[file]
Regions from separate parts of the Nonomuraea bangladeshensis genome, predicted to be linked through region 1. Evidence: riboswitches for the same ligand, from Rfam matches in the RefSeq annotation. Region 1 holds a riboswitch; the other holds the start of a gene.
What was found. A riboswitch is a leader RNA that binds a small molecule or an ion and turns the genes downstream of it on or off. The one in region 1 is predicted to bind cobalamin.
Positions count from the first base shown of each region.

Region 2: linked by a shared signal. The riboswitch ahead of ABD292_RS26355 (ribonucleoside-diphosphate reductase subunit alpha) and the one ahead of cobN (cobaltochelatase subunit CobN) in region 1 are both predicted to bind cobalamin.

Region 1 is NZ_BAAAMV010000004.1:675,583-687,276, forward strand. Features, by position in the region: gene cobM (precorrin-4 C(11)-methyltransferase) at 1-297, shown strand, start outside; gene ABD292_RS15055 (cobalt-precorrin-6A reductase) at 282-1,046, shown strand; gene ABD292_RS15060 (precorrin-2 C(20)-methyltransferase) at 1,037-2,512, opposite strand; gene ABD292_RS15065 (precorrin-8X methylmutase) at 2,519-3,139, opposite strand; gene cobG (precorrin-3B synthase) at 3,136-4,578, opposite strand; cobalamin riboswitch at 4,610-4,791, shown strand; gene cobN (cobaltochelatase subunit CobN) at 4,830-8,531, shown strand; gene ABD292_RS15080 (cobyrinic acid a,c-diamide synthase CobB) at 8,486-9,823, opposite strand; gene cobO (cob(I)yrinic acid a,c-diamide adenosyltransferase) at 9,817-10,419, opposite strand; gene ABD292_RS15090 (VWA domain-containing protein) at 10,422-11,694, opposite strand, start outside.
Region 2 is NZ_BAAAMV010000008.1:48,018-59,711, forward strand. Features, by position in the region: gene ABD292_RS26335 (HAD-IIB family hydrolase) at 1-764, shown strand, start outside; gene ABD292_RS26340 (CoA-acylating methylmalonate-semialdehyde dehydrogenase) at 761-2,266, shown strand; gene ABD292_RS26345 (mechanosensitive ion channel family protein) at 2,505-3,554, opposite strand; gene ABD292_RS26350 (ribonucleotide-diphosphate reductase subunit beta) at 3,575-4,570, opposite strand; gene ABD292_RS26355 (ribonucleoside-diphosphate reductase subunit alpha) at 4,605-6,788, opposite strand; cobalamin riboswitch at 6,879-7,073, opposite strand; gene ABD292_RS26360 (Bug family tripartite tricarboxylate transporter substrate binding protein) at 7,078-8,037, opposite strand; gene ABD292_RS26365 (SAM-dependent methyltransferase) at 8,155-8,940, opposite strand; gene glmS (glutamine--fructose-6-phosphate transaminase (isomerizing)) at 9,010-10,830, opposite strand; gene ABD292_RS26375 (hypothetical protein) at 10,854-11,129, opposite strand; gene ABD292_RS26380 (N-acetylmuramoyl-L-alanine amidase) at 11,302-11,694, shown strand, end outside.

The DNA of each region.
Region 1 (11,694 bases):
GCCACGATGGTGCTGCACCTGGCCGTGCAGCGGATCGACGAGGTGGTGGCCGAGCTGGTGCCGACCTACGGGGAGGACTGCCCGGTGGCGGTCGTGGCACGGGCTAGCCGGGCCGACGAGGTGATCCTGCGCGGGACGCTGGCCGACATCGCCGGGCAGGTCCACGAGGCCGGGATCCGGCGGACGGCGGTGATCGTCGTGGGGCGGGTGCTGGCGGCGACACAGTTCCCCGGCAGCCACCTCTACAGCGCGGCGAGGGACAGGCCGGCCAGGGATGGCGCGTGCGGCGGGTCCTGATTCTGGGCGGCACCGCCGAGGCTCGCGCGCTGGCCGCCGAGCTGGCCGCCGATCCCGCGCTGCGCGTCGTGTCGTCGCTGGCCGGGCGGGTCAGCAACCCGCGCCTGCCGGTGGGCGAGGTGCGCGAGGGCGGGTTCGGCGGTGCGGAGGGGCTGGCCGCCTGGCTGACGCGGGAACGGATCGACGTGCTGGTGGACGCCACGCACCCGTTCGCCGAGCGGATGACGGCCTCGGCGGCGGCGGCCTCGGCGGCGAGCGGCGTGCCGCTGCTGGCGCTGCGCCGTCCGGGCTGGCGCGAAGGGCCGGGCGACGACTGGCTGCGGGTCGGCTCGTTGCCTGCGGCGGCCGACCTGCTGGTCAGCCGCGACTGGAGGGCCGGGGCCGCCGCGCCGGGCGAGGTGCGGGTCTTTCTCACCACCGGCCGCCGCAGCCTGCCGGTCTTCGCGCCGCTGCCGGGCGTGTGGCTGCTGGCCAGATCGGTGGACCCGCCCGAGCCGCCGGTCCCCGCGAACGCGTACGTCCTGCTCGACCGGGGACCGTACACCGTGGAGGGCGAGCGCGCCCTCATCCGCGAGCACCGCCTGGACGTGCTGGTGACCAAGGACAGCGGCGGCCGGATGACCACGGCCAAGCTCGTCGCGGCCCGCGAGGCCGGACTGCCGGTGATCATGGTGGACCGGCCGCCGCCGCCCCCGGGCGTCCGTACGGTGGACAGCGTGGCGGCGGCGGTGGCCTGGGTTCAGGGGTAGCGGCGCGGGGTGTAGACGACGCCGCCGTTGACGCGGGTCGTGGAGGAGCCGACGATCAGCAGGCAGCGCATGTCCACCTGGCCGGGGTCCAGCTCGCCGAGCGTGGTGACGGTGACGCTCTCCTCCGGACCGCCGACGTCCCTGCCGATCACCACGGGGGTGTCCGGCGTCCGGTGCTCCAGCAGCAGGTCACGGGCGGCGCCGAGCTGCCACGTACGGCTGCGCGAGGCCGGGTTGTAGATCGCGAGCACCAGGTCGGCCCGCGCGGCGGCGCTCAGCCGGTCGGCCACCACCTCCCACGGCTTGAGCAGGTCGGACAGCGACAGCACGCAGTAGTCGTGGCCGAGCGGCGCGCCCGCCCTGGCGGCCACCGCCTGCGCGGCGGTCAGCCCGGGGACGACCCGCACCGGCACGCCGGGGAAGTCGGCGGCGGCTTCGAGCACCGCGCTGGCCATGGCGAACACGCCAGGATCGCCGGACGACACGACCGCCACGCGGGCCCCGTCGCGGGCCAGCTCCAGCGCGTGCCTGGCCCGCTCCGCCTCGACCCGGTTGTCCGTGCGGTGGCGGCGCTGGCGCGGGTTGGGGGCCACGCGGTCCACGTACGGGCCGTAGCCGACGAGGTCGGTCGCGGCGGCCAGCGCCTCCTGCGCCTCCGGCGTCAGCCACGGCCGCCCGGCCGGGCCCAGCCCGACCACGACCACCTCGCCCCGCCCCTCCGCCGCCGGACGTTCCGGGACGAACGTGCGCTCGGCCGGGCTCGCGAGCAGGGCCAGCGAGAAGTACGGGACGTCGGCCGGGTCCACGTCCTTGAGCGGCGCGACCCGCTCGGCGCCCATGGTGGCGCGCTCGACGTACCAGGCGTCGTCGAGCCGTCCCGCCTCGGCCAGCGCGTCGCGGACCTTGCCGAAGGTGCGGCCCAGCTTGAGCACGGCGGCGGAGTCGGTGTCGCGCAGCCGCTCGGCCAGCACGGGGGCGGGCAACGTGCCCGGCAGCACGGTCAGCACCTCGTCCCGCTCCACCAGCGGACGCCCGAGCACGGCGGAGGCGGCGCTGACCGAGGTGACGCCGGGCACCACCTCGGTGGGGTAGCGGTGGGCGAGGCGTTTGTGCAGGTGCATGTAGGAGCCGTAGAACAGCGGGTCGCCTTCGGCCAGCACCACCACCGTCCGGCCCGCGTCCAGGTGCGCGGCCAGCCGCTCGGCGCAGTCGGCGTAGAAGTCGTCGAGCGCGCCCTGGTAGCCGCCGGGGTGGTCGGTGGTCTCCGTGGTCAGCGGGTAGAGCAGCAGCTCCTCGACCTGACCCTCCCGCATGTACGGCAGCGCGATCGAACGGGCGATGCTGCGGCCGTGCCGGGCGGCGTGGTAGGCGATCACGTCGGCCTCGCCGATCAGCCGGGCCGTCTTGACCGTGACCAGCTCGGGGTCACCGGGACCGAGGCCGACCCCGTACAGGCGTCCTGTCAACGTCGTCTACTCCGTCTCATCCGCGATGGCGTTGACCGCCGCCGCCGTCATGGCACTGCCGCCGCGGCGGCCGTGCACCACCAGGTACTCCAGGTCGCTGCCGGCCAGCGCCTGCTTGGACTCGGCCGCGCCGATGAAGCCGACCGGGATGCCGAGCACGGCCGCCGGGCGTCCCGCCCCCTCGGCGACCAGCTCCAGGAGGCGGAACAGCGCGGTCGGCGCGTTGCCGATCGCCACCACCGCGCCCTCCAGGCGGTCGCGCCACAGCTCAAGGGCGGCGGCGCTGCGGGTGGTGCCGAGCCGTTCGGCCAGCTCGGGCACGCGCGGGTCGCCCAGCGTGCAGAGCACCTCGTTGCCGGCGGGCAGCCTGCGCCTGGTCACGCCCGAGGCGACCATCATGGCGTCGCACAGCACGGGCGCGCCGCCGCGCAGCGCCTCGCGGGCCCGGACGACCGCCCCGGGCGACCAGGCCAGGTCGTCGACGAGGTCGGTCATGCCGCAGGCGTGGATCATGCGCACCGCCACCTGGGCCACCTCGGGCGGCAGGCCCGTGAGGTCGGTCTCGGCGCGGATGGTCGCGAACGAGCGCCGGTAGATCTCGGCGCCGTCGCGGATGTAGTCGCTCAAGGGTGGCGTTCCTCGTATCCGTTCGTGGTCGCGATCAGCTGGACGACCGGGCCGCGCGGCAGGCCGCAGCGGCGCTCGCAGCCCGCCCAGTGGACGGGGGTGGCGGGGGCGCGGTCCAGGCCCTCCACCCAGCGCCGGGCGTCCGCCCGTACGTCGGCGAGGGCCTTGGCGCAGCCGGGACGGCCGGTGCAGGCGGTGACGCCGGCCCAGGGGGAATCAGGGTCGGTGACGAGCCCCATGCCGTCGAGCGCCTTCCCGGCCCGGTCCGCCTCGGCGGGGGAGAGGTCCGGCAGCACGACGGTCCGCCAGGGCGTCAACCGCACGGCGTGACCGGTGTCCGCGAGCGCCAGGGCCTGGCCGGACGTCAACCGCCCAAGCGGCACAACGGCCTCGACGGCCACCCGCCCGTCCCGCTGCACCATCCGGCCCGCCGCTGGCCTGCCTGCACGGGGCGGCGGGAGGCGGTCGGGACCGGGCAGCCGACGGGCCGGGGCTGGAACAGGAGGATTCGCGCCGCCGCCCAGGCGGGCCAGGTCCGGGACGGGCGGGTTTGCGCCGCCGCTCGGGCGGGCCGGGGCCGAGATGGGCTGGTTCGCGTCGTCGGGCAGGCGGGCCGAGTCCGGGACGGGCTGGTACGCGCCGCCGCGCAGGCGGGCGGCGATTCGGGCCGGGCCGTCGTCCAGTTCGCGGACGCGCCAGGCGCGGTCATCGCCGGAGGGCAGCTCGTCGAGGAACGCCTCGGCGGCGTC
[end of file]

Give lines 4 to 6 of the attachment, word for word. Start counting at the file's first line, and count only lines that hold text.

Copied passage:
Region 2: linked by a shared signal. The riboswitch ahead of ABD292_RS26355 (ribonucleoside-diphosphate reductase subunit alpha) and the one ahead of cobN (cobaltochelatase subunit CobN) in region 1 are both predicted to bind cobalamin.

Region 1 is NZ_BAAAMV010000004.1:675,583-687,276, forward strand. Features, by position in the region: gene cobM (precorrin-4 C(11)-methyltransferase) at 1-297, shown strand, start outside; gene ABD292_RS15055 (cobalt-precorrin-6A reductase) at 282-1,046, shown strand; gene ABD292_RS15060 (precorrin-2 C(20)-methyltransferase) at 1,037-2,512, opposite strand; gene ABD292_RS15065 (precorrin-8X methylmutase) at 2,519-3,139, opposite strand; gene cobG (precorrin-3B synthase) at 3,136-4,578, opposite strand; cobalamin riboswitch at 4,610-4,791, shown strand; gene cobN (cobaltochelatase subunit CobN) at 4,830-8,531, shown strand; gene ABD292_RS15080 (cobyrinic acid a,c-diamide synthase CobB) at 8,486-9,823, opposite strand; gene cobO (cob(I)yrinic acid a,c-diamide adenosyltransferase) at 9,817-10,419, opposite strand; gene ABD292_RS15090 (VWA domain-containing protein) at 10,422-11,694, opposite strand, start outside.
Region 2 is NZ_BAAAMV010000008.1:48,018-59,711, forward strand. Features, by position in the region: gene ABD292_RS26335 (HAD-IIB family hydrolase) at 1-764, shown strand, start outside; gene ABD292_RS26340 (CoA-acylating methylmalonate-semialdehyde dehydrogenase) at 761-2,266, shown strand; gene ABD292_RS26345 (mechanosensitive ion channel family protein) at 2,505-3,554, opposite strand; gene ABD292_RS26350 (ribonucleotide-diphosphate reductase subunit beta) at 3,575-4,570, opposite strand; gene ABD292_RS26355 (ribonucleoside-diphosphate reductase subunit alpha) at 4,605-6,788, opposite strand; cobalamin riboswitch at 6,879-7,073, opposite strand; gene ABD292_RS26360 (Bug family tripartite tricarboxylate transporter substrate binding protein) at 7,078-8,037, opposite strand; gene ABD292_RS26365 (SAM-dependent methyltransferase) at 8,155-8,940, opposite strand; gene glmS (glutamine--fructose-6-phosphate transaminase (isomerizing)) at 9,010-10,830, opposite strand; gene ABD292_RS26375 (hypothetical protein) at 10,854-11,129, opposite strand; gene ABD292_RS26380 (N-acetylmuramoyl-L-alanine amidase) at 11,302-11,694, shown strand, end outside.